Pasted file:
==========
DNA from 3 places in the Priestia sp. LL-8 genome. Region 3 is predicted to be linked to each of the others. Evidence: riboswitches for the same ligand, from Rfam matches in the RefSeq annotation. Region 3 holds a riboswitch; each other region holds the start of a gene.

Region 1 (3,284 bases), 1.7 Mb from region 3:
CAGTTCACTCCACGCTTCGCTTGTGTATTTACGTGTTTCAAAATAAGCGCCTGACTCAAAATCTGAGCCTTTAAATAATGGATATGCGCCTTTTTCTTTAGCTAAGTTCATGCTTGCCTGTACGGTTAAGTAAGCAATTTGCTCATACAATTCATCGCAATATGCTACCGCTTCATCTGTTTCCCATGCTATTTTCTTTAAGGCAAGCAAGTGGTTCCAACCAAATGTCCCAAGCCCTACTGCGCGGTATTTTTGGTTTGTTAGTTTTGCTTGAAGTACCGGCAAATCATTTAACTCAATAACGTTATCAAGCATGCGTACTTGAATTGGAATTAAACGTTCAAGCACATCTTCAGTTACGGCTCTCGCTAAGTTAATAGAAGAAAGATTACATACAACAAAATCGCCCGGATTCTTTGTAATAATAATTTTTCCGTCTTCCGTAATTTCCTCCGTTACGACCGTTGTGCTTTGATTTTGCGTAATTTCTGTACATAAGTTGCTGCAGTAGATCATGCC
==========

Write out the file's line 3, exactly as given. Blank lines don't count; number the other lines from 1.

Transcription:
CAGTTCACTCCACGCTTCGCTTGTGTATTTACGTGTTTCAAAATAAGCGCCTGACTCAAAATCTGAGCCTTTAAATAATGGATATGCGCCTTTTTCTTTAGCTAAGTTCATGCTTGCCTGTACGGTTAAGTAAGCAATTTGCTCATACAATTCATCGCAATATGCTACCGCTTCATCTGTTTCCCATGCTATTTTCTTTAAGGCAAGCAAGTGGTTCCAACCAAATGTCCCAAGCCCTACTGCGCGGTATTTTTGGTTTGTTAGTTTTGCTTGAAGTACCGGCAAATCATTTAACTCAATAACGTTATCAAGCATGCGTACTTGAATTGGAATTAAACGTTCAAGCACATCTTCAGTTACGGCTCTCGCTAAGTTAATAGAAGAAAGATTACATACAACAAAATCGCCCGGATTCTTTGTAATAATAATTTTTCCGTCTTCCGTAATTTCCTCCGTTACGACCGTTGTGCTTTGATTTTGCGTAATTTCTGTACATAAGTTGCTGCAGTAGATCATGCC